Fukushima Clean-up: A trial-n-error we cannot afford

James Burgess, Huffington Post

As the radioactive clean-up following the disaster at Fukushima gets under way, the close relationship between the nuclear industry and the Japanese government becomes more obvious.

I say this following the news that the initial contracts, worth $13 billion, are being handed out to giant construction companies with no expertise in radiation clean-up at all. They are the same construction companies that built 45 of the 54 nuclear reactors in Japan, including the ill-fated Fukushima.

As one day worker admitted, “we are all amateurs. Nobody really knows how to clean up radiation.”

Worryingly, it is not even known if the unproven clean-up methods being employed will be effective.

Fumiyasu Hirai, a spokesman for one of the construction companies contracted to clean up the radiated area, which covers 8,000 square miles, tried to offer assurances by saying “we are building expertise as we work. It is a process of trial and error, but we are well-equipped for the job.”

Mmmmmmm… a word of advice, the phrase “a process of trial and error” aren’t the most comforting of words, especially when the difference between success and failure of those “trials” could result in illness and death from radiation poisoning.

Kiyoshi Sakurai, a nuclear industry critic and former researcher at what is now the Japan Atomic Energy Agency, said that “decontamination is becoming big business.” The construction companies are being paid to clean up the mess resulting from their own “products.” As Sakurai says, “the Japanese nuclear industry is run so that the more you fail, the more money you receive.”

In fact, decontamination has become such big money that some companies such as the Maeda Corporation are willing to take clean-up contracts as a loss leader, just to get their foot in the door for future work.

Katsumasa Seimaru, an official from the Environment Ministry, has given us an insight into the thinking behind contracting the inexperienced construction companies to carry out this complicated process. The government believe that the large companies are best equipped to gather the necessary manpower and oversee large decontamination projects such as scrubbing mountains and highways. “Whether you promoted nuclear or not beforehand isn’t as important as what you can do to help with the cleanup.”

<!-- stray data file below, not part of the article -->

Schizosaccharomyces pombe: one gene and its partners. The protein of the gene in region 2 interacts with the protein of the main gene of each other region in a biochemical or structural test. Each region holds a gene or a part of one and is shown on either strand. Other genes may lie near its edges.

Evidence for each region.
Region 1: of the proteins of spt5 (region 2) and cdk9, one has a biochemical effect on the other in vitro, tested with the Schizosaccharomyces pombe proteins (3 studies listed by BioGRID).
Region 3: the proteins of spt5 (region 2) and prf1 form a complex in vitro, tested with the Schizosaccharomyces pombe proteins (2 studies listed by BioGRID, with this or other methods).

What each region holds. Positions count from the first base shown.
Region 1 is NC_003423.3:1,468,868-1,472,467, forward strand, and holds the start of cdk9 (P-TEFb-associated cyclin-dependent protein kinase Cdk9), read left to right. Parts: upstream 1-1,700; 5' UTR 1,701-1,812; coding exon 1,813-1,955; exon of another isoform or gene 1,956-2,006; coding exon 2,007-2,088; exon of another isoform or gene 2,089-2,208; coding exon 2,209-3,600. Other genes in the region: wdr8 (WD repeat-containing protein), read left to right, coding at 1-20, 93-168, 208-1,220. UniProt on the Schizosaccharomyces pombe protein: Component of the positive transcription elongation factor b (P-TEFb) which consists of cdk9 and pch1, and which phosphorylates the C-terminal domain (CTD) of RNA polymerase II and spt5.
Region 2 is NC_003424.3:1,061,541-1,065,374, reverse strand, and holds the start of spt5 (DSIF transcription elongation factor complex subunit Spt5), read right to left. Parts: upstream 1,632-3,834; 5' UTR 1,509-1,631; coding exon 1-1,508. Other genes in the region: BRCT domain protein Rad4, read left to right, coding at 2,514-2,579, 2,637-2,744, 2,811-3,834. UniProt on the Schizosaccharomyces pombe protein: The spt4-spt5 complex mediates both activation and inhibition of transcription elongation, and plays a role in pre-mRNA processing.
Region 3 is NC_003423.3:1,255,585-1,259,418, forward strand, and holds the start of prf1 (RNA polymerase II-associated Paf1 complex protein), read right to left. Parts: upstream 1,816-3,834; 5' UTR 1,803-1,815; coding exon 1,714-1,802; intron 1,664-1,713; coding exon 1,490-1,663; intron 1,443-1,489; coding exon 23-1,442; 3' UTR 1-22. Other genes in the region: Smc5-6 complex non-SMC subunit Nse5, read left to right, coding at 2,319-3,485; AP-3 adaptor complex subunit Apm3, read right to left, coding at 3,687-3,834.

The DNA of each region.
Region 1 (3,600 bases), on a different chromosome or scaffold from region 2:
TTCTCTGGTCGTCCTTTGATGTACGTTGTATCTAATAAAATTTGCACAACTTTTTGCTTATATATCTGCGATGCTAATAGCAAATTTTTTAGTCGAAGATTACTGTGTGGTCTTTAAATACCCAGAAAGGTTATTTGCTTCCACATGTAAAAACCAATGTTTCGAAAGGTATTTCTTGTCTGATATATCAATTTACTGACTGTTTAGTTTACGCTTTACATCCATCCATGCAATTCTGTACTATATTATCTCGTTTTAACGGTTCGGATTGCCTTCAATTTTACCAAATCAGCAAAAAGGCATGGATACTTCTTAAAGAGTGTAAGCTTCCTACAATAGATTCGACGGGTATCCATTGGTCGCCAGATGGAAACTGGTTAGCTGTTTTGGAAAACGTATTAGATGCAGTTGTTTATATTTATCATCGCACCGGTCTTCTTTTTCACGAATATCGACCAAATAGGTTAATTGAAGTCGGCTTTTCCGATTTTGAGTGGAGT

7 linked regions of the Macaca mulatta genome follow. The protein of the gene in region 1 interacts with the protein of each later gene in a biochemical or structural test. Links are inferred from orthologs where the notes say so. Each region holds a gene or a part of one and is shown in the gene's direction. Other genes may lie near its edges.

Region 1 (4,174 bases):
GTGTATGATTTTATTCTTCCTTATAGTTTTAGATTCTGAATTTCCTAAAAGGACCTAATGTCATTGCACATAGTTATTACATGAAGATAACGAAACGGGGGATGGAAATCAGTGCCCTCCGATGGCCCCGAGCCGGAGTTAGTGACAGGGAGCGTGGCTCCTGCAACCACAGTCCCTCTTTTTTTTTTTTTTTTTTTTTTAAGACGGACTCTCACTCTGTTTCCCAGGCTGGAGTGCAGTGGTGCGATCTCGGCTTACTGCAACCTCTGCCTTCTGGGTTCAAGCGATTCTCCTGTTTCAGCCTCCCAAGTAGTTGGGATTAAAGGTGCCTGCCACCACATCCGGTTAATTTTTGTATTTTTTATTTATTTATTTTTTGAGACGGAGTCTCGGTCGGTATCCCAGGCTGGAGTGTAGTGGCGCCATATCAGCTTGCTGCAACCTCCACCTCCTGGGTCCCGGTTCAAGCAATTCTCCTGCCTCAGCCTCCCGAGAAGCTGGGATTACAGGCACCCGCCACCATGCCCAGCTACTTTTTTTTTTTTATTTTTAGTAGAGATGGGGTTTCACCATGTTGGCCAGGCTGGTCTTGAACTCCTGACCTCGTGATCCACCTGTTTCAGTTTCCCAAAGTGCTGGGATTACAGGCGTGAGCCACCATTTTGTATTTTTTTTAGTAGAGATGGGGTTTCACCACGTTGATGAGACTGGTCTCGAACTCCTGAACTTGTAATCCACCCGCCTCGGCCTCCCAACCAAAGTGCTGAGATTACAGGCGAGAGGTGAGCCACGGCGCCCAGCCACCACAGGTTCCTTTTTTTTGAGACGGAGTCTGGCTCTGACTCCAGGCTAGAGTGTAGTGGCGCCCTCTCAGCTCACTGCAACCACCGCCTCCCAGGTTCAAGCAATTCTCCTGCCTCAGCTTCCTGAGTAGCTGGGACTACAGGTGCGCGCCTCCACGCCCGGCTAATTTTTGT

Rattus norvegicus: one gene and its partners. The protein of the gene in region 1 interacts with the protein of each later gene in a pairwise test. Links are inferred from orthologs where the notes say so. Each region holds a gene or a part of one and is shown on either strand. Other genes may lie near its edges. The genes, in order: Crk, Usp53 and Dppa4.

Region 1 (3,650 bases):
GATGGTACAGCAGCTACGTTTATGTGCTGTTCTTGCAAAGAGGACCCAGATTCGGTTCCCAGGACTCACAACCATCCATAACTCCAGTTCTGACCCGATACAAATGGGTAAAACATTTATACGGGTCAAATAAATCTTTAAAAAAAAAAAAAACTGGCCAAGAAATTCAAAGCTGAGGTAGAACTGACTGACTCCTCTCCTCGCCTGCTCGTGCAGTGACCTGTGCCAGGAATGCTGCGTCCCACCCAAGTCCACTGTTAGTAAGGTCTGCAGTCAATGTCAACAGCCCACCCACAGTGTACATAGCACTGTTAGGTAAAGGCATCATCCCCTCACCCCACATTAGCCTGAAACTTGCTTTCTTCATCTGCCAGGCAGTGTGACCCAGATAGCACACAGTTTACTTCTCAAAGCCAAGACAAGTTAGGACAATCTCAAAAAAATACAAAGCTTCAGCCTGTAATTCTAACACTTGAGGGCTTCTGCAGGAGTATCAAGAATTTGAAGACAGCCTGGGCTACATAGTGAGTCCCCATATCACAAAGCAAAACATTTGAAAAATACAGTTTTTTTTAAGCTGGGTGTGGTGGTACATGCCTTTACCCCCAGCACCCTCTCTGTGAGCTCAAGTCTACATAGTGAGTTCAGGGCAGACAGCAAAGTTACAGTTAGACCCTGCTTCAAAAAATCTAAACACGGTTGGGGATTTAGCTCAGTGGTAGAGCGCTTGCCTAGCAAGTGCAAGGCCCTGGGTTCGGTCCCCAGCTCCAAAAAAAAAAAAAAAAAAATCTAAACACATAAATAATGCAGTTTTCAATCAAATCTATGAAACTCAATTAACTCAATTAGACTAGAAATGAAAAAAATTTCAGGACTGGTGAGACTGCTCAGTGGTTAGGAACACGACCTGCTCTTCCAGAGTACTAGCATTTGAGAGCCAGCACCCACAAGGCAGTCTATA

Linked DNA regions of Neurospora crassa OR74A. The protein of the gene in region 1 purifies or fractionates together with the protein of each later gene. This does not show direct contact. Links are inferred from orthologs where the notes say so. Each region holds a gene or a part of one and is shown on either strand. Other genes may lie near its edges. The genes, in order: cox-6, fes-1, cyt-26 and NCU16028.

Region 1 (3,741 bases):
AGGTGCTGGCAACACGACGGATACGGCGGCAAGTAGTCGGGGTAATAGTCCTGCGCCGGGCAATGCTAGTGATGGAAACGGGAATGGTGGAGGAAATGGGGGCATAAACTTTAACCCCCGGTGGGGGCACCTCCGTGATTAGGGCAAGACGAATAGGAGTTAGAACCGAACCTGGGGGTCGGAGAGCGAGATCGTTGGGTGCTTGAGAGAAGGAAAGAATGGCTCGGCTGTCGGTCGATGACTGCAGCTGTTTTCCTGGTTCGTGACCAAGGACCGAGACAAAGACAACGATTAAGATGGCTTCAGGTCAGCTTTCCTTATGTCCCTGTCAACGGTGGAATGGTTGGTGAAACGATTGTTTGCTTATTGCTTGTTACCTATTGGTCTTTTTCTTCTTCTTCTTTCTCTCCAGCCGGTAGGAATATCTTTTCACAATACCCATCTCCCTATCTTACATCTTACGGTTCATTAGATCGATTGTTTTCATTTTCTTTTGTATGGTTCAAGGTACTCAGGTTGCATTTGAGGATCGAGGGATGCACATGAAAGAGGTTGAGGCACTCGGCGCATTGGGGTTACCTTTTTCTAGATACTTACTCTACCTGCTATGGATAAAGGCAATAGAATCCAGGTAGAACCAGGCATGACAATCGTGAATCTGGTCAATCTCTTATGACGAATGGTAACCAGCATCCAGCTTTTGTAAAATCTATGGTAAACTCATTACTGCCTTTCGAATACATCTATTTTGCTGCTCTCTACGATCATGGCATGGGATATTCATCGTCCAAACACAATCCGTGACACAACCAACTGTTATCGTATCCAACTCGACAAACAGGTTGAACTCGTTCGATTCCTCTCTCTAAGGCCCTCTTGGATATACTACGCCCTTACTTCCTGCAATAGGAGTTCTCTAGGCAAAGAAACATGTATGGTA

The problem is though that there is still no agreement as to which methods will prove effective for removing radiation. Yoichi Tao, a professor of physics at Kogakuin University, is helping villagers test clean-up methods and said that “no experts yet exist in decontamination.”

The villagers from the contaminated region are especially interested in finding the best ways for removing the radiation, and believe that the whole process should first start in the forested mountains. Muneo Kanno, a 60-year-old farmer, commented that “even if they clean up our homes, the radiation will sweep down from the mountains again and re-contaminate everything.”

Fukushima will be the first, large-scale, full nuclear clean-up ever, so Japan really has nothing to follow, there are no rules, no “how-to” guide, and therefore they can only be judged on their results.

Let’s hope that they are successful.

James Burgess is an analyst with Oilprice.com. He is a successful small cap investor with a focus on early stage renewable energy companies. More of his articles can be found on his authors page at Oilprice.com.

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